But its short run (Oct. 17-19) does usher in a season's worth of big Broadway musicals coming to the Broward Center, the Adrienne Arsht Center for the Performing Arts in Miami and the Kravis Center in West Palm Beach.  Will star Brooklynn Pulver (pictured here with hairspray-wielding dancers) will be a memorable Tracy Turnblad?  We'll see. But one thing is for sure: You can never hear Marc Shaiman and Scott Wittman's homage-to-the-'60s score too often.

Performances are 8 p.m. Friday-Saturday, 7:30 p.m. Sunday, 2 p.m. Saturday-Sunday.  Tickets are $25-$65.  The Broward Center is at 201 SW Fifth Ave., Fort Lauderdale. For information, call the box office at 954-462-0222 or visit the center's web site.

October 08, 2008

Sarah Ruhl interprets a classic

RuhlsarahPlaywright and MacArthur "genius" fellowship winner Sarah Ruhl has a varied body of work, little of it (except for The Clean House, done by Boca Raton's Caldwell Theatre Company) seen in South Florida -- until now.  Her most recent play, Dead Man's Cell Phone, will be produced by Plantation's Mosaic Theatre Feb. 26-March 22, 2009.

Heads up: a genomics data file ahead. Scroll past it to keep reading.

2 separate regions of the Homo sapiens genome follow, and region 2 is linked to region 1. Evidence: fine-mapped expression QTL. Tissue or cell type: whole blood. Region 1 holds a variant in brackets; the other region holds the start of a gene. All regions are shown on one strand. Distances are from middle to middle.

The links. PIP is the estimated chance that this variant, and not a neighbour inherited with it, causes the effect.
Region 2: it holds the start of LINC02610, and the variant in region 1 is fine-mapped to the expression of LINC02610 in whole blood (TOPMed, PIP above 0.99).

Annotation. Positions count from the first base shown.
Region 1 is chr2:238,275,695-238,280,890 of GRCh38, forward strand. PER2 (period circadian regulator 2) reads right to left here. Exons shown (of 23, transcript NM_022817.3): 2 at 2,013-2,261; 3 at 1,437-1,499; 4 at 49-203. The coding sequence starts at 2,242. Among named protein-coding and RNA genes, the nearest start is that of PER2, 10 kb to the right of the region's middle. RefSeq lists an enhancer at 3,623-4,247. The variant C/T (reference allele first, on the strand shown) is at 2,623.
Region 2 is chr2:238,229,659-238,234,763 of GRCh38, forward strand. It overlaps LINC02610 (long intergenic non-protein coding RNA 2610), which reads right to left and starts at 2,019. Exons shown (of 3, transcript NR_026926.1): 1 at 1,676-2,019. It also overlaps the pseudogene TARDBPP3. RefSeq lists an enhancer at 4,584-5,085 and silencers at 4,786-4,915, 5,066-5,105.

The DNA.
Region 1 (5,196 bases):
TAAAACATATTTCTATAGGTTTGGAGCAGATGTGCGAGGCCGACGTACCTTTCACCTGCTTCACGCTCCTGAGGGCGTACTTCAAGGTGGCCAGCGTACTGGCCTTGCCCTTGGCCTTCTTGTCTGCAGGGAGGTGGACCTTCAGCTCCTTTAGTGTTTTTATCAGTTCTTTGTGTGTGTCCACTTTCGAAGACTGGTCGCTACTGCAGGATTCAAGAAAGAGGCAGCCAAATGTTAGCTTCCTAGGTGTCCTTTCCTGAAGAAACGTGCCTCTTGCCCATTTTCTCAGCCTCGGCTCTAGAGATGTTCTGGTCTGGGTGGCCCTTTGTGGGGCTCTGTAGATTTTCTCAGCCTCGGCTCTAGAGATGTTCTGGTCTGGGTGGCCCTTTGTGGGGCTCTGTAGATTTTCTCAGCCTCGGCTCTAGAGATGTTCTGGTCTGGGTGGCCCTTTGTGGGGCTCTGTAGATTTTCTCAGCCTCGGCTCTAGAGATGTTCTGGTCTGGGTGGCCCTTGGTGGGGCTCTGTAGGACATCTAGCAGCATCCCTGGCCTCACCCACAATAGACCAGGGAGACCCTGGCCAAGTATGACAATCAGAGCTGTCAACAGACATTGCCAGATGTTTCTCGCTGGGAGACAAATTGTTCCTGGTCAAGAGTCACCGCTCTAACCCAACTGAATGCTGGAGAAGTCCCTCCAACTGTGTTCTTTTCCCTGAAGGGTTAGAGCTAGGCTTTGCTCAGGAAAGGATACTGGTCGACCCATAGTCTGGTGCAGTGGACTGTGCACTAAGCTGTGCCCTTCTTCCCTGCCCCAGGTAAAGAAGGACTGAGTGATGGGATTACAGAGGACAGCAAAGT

This weekend, though, Florida Atlantic University is offering a demonstration of Ruhl's gift for crafting a play rooted in mythic literature.  Eurydice, Ruhl's retelling of the Orpheus myth from the perspective of his bride, finishes its run on the Boca Raton campus with performances at 8 p.m. Friday and Saturday, 2 p.m. Saturday and Sunday.  In Ruhl's version, after Eurydice's death on her wedding day, she travels to Hades and reunites with her father.  When Orpheus risks all to fetch her, she must decide whether to return to life with her husband or remain in the land of the dead with her father.

Tickets to the FAU production are $16 ($10 for faculty and alumni, free to students), and the show is in the Studio One Theatre on the campus at 777 Glades Rd.  For information, call 561-297-3810 or visit the university's online ticketing site.